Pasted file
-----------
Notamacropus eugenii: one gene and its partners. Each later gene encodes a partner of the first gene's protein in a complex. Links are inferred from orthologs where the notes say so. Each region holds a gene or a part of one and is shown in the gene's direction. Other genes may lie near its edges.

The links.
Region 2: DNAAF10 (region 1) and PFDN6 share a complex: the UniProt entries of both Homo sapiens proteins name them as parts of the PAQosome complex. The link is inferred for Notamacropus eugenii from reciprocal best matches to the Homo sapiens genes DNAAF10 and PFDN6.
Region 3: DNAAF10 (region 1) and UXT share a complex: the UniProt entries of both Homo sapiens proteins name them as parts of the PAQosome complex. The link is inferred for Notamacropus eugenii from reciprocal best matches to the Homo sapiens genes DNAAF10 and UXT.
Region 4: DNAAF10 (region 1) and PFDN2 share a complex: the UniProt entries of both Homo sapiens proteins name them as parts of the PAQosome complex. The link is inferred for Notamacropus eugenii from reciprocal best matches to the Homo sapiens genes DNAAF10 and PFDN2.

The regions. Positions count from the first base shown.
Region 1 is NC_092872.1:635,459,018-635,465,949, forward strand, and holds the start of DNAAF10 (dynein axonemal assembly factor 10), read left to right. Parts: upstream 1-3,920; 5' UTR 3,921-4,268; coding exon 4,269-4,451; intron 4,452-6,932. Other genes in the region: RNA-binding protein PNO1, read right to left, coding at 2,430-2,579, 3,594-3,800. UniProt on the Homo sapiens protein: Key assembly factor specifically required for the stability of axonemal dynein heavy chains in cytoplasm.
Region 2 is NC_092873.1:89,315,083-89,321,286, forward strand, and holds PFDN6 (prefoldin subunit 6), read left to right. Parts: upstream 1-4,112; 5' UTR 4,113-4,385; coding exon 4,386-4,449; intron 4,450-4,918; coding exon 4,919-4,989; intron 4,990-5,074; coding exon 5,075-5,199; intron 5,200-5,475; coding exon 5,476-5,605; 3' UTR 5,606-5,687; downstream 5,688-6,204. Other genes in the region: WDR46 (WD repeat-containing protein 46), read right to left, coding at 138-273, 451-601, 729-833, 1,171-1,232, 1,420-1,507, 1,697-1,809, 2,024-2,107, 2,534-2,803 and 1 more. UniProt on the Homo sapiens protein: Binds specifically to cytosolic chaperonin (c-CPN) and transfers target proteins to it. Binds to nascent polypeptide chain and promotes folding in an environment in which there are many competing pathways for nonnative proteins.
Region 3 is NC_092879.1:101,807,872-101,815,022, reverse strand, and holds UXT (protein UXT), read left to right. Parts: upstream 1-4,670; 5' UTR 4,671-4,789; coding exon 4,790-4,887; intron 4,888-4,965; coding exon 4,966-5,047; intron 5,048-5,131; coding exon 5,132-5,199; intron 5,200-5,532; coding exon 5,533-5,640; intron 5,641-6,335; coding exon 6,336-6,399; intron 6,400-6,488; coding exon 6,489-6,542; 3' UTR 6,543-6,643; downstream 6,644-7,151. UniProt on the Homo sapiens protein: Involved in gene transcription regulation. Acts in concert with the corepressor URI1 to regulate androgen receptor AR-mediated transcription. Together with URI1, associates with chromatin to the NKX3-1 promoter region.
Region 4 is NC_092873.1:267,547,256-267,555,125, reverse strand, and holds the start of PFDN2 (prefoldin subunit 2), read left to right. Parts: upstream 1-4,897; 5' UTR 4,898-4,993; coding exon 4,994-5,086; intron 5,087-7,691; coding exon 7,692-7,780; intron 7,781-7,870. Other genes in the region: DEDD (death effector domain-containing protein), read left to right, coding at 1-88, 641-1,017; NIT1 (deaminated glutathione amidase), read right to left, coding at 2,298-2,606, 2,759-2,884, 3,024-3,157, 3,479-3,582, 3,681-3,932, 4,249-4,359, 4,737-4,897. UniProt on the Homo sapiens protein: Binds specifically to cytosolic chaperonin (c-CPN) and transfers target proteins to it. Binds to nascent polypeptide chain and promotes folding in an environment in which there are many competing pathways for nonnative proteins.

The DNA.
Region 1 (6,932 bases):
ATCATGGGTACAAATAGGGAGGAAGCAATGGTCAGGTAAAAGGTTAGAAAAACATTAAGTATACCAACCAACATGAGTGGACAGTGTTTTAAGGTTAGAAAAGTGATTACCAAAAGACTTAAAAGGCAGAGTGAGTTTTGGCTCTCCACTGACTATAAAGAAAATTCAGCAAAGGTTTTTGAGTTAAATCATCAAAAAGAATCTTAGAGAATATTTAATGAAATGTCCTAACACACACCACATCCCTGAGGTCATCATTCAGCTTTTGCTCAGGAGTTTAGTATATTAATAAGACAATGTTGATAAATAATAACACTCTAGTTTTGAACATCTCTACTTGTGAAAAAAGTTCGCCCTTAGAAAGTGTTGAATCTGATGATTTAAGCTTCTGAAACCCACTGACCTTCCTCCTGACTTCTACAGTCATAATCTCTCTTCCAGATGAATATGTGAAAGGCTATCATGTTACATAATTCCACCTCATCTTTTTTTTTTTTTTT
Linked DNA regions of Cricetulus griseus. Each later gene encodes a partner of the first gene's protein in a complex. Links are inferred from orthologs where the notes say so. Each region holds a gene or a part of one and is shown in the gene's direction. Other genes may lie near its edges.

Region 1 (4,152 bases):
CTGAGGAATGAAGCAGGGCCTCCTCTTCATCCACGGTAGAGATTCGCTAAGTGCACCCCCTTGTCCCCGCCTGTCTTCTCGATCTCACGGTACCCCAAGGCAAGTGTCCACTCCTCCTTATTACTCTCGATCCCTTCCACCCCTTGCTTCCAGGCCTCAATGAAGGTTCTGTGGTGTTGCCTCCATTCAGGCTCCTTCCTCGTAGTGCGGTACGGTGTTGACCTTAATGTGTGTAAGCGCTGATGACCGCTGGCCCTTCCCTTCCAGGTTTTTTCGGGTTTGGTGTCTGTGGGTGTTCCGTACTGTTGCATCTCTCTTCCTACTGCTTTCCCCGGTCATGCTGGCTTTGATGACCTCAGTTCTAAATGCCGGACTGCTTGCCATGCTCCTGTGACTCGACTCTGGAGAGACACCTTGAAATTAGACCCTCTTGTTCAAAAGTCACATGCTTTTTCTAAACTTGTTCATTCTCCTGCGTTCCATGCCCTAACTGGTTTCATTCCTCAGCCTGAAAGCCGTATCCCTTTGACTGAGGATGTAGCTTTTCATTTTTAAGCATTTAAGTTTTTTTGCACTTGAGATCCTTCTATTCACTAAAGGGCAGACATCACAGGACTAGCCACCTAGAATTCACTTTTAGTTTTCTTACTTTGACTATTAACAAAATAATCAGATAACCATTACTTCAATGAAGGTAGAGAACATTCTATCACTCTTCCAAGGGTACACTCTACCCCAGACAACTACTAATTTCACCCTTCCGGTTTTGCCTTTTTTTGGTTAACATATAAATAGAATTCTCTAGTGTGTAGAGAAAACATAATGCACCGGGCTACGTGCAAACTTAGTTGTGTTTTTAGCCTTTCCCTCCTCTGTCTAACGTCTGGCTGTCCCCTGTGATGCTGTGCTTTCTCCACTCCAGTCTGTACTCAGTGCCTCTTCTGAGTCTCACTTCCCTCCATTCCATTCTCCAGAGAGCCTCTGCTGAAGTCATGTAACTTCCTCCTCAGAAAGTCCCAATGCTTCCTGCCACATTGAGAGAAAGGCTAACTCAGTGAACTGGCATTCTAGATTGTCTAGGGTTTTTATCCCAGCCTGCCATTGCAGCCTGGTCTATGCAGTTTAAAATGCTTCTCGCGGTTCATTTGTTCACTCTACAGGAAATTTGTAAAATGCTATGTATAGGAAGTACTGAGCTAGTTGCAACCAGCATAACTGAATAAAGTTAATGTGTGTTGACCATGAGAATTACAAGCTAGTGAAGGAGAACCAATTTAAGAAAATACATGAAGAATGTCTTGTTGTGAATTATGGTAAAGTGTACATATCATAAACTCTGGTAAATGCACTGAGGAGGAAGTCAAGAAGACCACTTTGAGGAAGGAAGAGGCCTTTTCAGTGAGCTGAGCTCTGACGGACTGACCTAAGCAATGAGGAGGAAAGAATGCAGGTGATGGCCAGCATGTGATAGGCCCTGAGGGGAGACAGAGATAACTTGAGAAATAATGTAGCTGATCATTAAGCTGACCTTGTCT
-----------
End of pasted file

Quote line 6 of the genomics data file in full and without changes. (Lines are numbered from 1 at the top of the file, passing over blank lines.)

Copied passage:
The regions. Positions count from the first base shown.